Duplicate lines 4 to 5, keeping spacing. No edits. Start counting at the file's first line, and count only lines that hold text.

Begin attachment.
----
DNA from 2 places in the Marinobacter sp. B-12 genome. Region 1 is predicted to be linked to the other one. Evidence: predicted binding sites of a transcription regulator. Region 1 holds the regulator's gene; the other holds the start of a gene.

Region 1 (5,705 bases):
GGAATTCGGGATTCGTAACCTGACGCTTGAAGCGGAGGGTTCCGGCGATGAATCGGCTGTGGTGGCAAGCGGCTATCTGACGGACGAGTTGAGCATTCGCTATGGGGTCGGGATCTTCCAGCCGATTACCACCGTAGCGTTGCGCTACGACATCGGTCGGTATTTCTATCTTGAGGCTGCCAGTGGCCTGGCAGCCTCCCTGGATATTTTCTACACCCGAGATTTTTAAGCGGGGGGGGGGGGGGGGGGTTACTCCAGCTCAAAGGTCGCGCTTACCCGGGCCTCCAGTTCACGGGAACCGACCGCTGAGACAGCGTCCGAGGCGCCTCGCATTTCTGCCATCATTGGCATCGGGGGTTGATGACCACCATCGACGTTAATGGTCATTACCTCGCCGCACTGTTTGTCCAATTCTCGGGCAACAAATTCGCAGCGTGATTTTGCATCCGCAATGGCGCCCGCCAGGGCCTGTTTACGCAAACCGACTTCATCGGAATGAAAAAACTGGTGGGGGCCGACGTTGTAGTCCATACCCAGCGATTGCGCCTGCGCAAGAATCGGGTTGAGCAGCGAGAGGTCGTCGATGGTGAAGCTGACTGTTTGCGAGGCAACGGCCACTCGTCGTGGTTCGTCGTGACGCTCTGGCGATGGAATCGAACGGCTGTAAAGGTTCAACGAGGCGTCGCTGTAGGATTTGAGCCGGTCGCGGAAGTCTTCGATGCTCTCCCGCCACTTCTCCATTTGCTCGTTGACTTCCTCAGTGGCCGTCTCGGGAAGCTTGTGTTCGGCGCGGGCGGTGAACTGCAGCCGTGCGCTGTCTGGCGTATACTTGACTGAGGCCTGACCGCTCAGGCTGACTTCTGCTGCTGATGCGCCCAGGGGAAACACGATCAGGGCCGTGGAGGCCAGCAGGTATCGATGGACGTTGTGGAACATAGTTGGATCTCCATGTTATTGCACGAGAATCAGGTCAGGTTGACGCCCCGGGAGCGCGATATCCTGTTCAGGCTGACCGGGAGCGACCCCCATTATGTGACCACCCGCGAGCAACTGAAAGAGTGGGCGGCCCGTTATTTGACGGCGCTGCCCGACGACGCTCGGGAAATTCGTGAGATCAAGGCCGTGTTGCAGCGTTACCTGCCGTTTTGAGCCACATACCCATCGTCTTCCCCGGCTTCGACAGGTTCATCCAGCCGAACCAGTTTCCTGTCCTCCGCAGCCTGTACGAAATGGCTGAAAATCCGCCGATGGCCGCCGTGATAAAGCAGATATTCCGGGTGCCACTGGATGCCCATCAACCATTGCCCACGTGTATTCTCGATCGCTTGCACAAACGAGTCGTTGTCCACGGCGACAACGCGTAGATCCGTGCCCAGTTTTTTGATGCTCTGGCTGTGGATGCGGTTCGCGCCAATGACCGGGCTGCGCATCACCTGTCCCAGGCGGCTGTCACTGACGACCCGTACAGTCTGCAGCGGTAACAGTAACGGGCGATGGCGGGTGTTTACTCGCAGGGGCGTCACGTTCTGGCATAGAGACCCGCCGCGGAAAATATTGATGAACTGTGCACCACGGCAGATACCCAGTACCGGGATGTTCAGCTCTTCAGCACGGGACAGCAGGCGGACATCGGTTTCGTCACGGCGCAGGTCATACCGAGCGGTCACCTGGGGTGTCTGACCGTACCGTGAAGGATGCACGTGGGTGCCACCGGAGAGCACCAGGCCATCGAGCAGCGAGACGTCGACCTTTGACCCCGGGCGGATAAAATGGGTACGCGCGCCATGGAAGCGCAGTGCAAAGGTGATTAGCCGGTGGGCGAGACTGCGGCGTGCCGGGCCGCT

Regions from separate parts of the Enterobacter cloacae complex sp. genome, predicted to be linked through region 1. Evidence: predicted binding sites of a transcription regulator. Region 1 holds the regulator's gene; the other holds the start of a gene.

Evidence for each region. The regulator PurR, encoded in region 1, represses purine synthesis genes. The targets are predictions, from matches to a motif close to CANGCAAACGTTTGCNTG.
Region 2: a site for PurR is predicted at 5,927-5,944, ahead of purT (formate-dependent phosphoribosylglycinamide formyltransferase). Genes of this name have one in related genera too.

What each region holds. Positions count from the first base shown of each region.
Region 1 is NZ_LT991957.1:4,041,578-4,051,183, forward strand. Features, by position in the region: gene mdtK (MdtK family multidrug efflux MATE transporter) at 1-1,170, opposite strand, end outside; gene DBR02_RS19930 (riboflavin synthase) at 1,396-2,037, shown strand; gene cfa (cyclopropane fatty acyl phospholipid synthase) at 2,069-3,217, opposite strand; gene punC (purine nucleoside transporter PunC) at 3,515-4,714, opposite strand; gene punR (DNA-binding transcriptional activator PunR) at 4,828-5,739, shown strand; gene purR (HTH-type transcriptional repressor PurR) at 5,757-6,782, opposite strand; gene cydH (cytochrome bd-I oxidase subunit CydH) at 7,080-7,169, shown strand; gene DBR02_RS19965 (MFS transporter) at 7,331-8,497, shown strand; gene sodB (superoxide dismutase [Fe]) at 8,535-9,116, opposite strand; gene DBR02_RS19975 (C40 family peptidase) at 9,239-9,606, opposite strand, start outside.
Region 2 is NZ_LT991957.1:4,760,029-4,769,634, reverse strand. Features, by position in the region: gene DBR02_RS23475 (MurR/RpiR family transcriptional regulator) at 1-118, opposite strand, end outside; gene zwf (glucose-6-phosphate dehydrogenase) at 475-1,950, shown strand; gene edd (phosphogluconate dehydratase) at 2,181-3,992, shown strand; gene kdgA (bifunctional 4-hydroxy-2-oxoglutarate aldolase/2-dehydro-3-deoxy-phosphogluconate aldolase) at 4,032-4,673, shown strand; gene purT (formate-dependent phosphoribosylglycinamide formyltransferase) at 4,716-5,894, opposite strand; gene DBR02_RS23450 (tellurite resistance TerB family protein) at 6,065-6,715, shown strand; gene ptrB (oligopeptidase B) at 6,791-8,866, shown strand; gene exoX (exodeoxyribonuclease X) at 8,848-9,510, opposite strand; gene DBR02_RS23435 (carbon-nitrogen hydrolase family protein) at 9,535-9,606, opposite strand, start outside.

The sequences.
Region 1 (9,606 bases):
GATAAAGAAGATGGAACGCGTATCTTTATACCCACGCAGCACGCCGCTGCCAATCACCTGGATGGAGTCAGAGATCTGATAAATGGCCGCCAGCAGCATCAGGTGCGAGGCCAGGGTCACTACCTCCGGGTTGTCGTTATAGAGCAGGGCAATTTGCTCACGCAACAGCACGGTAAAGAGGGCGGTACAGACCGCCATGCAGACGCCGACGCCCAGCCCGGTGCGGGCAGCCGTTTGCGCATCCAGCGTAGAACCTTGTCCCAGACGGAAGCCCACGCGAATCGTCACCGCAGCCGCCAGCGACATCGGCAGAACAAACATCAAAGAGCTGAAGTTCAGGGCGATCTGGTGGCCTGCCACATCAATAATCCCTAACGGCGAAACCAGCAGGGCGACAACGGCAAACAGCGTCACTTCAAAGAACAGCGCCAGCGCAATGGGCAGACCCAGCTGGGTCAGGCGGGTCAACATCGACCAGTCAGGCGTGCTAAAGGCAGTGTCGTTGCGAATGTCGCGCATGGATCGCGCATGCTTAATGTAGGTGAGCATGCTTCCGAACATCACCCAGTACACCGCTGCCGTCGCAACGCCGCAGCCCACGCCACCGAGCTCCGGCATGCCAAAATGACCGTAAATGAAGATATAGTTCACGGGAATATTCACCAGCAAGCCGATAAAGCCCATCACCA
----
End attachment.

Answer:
Regions from separate parts of the Enterobacter cloacae complex sp. genome, predicted to be linked through region 1. Evidence: predicted binding sites of a transcription regulator. Region 1 holds the regulator's gene; the other holds the start of a gene.

Evidence for each region. The regulator PurR, encoded in region 1, represses purine synthesis genes. The targets are predictions, from matches to a motif close to CANGCAAACGTTTGCNTG.